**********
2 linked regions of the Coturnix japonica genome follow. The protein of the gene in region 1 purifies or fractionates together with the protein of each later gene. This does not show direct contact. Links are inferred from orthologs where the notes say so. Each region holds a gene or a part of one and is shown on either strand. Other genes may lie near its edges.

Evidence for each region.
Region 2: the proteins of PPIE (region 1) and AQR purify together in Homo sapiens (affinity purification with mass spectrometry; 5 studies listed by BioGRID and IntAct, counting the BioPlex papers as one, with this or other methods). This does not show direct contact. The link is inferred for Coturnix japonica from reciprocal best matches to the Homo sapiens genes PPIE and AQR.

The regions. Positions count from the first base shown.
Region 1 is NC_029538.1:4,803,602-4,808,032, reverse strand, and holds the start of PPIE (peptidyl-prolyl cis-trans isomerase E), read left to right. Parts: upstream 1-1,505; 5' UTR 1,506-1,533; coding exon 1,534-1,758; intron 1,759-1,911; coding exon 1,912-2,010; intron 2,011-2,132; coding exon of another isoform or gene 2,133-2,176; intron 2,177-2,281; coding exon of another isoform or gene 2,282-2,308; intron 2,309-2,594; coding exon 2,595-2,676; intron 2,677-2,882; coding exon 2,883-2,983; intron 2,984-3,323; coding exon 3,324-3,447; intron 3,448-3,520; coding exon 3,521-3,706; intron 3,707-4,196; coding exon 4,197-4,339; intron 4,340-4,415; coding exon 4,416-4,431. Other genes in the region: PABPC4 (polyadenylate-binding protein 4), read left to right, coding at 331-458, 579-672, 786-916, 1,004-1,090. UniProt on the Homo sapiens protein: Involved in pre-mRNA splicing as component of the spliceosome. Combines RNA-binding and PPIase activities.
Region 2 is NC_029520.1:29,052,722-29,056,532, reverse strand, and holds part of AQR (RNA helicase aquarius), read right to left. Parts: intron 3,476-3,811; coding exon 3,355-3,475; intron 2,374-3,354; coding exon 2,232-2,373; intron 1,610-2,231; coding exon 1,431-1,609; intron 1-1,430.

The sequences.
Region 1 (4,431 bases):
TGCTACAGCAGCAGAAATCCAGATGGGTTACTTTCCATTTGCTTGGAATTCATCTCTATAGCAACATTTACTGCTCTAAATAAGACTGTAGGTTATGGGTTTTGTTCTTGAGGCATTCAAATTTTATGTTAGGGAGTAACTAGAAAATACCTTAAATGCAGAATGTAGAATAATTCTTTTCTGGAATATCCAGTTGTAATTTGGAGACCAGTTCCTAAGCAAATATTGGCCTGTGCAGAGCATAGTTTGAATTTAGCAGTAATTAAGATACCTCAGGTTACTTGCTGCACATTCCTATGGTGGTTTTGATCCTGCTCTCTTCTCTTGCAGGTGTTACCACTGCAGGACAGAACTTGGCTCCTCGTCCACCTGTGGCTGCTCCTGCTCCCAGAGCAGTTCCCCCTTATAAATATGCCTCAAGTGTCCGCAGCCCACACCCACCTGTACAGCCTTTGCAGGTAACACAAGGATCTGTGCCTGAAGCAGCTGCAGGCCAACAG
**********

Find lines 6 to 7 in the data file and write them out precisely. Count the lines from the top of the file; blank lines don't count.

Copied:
Region 2 is NC_029520.1:29,052,722-29,056,532, reverse strand, and holds part of AQR (RNA helicase aquarius), read right to left. Parts: intron 3,476-3,811; coding exon 3,355-3,475; intron 2,374-3,354; coding exon 2,232-2,373; intron 1,610-2,231; coding exon 1,431-1,609; intron 1-1,430.

The sequences.